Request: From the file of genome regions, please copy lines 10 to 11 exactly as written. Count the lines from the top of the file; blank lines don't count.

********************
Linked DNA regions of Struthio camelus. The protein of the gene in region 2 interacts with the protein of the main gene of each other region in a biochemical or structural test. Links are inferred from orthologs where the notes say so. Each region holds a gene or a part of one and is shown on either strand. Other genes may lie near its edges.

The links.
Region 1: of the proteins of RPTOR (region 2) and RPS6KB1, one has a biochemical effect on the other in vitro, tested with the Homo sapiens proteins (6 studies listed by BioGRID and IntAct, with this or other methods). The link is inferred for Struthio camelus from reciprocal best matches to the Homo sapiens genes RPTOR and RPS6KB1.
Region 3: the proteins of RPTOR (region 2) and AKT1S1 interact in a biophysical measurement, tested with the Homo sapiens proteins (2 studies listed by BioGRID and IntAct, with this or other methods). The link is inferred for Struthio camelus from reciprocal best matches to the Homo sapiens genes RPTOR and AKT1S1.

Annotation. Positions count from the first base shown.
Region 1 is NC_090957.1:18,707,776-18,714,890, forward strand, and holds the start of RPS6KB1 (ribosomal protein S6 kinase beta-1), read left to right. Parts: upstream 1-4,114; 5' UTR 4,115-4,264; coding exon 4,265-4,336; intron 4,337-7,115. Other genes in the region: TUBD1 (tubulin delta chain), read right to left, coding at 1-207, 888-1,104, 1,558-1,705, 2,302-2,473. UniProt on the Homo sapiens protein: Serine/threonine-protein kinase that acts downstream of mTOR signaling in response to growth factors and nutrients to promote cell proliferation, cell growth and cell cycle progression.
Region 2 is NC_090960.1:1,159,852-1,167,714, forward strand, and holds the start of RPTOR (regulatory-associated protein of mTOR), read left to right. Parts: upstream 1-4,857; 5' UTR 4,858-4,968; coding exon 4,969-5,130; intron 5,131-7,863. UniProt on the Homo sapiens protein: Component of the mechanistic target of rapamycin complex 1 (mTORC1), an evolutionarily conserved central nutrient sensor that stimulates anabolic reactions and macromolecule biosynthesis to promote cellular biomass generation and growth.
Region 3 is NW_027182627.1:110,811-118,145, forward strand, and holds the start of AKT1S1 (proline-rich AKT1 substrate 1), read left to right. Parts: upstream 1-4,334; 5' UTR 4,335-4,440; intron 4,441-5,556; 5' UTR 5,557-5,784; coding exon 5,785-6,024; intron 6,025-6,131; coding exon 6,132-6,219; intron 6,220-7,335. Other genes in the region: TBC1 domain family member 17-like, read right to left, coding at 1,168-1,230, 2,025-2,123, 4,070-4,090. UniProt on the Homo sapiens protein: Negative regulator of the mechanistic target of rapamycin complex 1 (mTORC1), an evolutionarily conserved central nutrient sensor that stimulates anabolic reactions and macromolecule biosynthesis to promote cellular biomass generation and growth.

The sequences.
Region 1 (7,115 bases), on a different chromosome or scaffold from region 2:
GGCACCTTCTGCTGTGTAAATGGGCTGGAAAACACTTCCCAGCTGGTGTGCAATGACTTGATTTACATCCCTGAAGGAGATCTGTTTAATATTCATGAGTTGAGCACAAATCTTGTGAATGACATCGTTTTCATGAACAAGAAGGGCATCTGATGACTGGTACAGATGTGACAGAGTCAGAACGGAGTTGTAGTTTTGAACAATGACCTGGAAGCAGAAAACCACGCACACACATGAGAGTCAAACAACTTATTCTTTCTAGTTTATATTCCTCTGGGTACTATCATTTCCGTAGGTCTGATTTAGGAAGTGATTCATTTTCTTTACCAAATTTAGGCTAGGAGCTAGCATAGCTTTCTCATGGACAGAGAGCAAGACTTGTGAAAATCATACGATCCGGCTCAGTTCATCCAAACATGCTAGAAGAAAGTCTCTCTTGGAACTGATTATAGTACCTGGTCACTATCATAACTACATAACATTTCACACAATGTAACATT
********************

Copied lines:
Region 1 (7,115 bases), on a different chromosome or scaffold from region 2:
GGCACCTTCTGCTGTGTAAATGGGCTGGAAAACACTTCCCAGCTGGTGTGCAATGACTTGATTTACATCCCTGAAGGAGATCTGTTTAATATTCATGAGTTGAGCACAAATCTTGTGAATGACATCGTTTTCATGAACAAGAAGGGCATCTGATGACTGGTACAGATGTGACAGAGTCAGAACGGAGTTGTAGTTTTGAACAATGACCTGGAAGCAGAAAACCACGCACACACATGAGAGTCAAACAACTTATTCTTTCTAGTTTATATTCCTCTGGGTACTATCATTTCCGTAGGTCTGATTTAGGAAGTGATTCATTTTCTTTACCAAATTTAGGCTAGGAGCTAGCATAGCTTTCTCATGGACAGAGAGCAAGACTTGTGAAAATCATACGATCCGGCTCAGTTCATCCAAACATGCTAGAAGAAAGTCTCTCTTGGAACTGATTATAGTACCTGGTCACTATCATAACTACATAACATTTCACACAATGTAACATT